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Korea: A Walk Through the Land of Miracles

3.50  ·  Rating details ·  684 ratings  ·  92 reviews
In the late 1980s, New York Times bestselling author Simon Winchester set out on foot to discover the Republic of Korea - from its southern tip to the North Korean border - in order to set the record straight about this enigmatic and elusive land.

Fascinating for its vivid presentation of historical and geographic detail, Korea is that rare book that actually defines a nati
Paperback, 336 pages
Published May 31st 2005 by Harper Perennial (first published 1988)
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Average rating 3.50  · 
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 ·  684 ratings  ·  92 reviews

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Nov 07, 2009 rated it liked it
Shelves: korea
I'm glad I waited until I had been here a year to read this book. Simon Winchester writes about walking across South Korea over 20 years ago. Sometimes I glimpsed a Korea that no longer exists. South Korea is no longer under an authoritarian regime. There are not fences on all of the beaches. Jindo dogs are no longer confined to an island. A lot of what Simon saw, I see here today, which is a testament to Koreans' determination to hang onto their culture.

I have to say I was pretty offended at t
Aug 28, 2007 rated it did not like it
Shelves: travel
I liked Outposts and Fracture Zone; Korea, however, was the end of line for me. Winchester makes a repeated point of how popular he is among South Koreans by virtue of his being English; that was snotty enough by the third go-round. He managed to find one old soldier, fawningly pro-British, as though the U K had been the ones who saved South Korea. What did me in was the time he arrived at a U S base, browbeat them into letting him stay there (when they didn't have to), and then proceeded to tra ...more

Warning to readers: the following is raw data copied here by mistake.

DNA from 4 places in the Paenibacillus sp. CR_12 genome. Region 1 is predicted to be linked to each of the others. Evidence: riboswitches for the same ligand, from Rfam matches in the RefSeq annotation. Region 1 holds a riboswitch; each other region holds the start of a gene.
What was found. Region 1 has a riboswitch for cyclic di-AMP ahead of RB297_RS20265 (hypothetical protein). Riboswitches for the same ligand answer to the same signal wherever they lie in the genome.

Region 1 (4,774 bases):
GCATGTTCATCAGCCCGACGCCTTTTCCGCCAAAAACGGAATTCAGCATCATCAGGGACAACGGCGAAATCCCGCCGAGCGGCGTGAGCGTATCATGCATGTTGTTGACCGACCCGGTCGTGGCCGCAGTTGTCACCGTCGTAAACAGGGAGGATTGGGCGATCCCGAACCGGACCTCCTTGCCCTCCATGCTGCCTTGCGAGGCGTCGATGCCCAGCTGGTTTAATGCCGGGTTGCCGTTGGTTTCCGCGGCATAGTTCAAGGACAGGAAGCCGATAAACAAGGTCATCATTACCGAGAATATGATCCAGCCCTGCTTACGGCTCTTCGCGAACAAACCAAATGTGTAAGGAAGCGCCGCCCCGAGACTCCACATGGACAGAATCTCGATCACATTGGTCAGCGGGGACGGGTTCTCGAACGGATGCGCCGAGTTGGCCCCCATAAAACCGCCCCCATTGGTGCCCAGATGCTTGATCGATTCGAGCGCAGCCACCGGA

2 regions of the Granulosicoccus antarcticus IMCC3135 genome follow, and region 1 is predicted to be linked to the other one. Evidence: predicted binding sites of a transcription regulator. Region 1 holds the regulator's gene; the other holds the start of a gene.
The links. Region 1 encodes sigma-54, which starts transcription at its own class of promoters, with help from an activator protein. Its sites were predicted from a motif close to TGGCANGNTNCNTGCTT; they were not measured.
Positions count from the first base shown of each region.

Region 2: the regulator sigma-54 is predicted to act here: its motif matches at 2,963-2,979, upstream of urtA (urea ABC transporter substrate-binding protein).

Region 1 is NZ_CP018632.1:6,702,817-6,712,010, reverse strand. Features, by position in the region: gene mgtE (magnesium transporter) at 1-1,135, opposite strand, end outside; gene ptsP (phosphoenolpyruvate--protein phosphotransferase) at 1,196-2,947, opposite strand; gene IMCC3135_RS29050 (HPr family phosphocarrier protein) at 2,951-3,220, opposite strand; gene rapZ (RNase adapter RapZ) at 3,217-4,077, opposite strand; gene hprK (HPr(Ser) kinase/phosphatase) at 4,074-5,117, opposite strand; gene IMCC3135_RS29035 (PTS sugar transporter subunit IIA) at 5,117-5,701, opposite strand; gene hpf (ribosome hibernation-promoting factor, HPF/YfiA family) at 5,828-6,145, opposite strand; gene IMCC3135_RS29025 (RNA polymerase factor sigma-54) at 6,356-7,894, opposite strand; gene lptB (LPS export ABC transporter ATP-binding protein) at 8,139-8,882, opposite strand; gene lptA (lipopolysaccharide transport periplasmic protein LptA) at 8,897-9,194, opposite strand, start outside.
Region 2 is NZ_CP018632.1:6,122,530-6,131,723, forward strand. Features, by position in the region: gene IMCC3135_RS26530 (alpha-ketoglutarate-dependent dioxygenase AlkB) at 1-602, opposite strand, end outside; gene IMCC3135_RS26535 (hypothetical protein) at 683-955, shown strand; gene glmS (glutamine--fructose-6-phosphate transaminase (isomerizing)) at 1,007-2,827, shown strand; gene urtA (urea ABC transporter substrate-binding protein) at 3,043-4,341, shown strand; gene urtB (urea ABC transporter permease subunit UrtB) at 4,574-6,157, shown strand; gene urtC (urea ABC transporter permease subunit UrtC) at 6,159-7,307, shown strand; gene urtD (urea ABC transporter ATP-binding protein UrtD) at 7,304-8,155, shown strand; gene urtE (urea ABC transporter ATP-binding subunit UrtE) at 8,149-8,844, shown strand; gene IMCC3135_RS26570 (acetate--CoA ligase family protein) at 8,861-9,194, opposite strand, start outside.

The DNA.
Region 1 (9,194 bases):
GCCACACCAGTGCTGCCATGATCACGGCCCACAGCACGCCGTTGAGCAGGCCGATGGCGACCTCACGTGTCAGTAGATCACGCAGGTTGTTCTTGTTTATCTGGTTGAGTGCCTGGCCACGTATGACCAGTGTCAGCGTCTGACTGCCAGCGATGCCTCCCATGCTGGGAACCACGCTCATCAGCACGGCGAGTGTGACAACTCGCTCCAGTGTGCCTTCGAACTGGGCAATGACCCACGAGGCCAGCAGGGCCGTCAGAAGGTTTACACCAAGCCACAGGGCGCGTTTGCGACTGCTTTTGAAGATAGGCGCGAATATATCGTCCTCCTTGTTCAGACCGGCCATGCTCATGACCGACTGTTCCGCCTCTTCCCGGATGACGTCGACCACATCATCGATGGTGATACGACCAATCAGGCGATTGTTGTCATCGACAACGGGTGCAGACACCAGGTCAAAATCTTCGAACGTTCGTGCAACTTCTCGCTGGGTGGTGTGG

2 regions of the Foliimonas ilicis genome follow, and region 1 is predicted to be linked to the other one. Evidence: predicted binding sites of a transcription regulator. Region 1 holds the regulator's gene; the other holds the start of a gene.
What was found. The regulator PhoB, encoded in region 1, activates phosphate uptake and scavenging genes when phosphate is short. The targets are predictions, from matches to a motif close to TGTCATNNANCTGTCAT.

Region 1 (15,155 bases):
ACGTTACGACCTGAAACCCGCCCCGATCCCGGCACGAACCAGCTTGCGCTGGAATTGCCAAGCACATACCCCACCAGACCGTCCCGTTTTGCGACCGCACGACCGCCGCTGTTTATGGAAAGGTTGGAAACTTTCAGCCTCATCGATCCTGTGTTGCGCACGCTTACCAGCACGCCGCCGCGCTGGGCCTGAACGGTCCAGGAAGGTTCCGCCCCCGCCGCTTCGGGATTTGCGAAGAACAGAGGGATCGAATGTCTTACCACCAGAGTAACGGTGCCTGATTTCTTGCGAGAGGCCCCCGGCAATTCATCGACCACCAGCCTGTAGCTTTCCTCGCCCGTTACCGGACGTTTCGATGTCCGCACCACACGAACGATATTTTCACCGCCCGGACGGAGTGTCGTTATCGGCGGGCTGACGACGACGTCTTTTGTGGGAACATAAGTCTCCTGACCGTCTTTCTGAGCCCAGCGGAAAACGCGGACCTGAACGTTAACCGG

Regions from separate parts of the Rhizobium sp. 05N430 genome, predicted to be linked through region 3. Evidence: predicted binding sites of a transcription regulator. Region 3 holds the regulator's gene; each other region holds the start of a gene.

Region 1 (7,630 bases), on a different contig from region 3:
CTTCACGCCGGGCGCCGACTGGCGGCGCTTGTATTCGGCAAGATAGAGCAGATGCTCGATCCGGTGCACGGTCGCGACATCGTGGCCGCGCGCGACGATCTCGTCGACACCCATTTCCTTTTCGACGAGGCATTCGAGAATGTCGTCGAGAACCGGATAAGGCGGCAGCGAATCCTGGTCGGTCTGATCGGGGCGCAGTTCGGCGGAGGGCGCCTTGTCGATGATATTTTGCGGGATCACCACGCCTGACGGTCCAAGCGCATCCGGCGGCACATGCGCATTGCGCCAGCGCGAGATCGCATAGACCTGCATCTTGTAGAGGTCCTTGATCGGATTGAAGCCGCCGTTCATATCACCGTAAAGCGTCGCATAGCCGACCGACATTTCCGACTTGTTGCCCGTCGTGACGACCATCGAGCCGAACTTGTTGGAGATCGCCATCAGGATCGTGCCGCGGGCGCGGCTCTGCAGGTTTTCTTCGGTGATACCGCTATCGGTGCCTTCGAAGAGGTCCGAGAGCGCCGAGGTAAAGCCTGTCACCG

Sandi (Zorena)
Feb 19, 2020 rated it did not like it
Shelves: history, asia, travel, korea
Korea: A walk through the land of miracles.

Perhaps I should have looked into more of Simon Winchester's writings. Perhaps I should have been more careful about the date the book was written. Perhaps I should have done more research on GR. But me being me I didn't do any of those things. Instead I jumped into this book without any forethought. I really wanted to know more about Korea (North and South) and a walking tour across the Southern country seemed ideal. I made a wrong choice.

Winchester is
Tom Romig
Mar 28, 2016 rated it really liked it
Simon Winchester is, as usual, a pleasure to read. The problem with the book is that it's about South Korea 30 years ago when he walked the length of the country. At that time, the "miracles" referred to in the subtitle had to do with economics, not government, which was a despotic military regime.

Even granting how long ago the book was written, it's striking how little Winchester comments on the desperate plight of women. He is, in fact, rather cavalier about the widespread prostitution he chro
Dec 30, 2015 rated it did not like it
Shelves: nonfiction, research
I learned a fair amount about Korea that I didn't know, which is the positive thing I can say about this book. But the vaguely creepy paternalistic narration was extremely off-putting - it's very much a book written by a white man with a particular (and not appealing) perspective on what Korea "truly" is. The weird overuse of the word giggling is notable and telling. Extreme lack of self-examination when it comes to the author's encounters with Korean women.
Jul 01, 2007 rated it it was ok
Shelves: non-fiction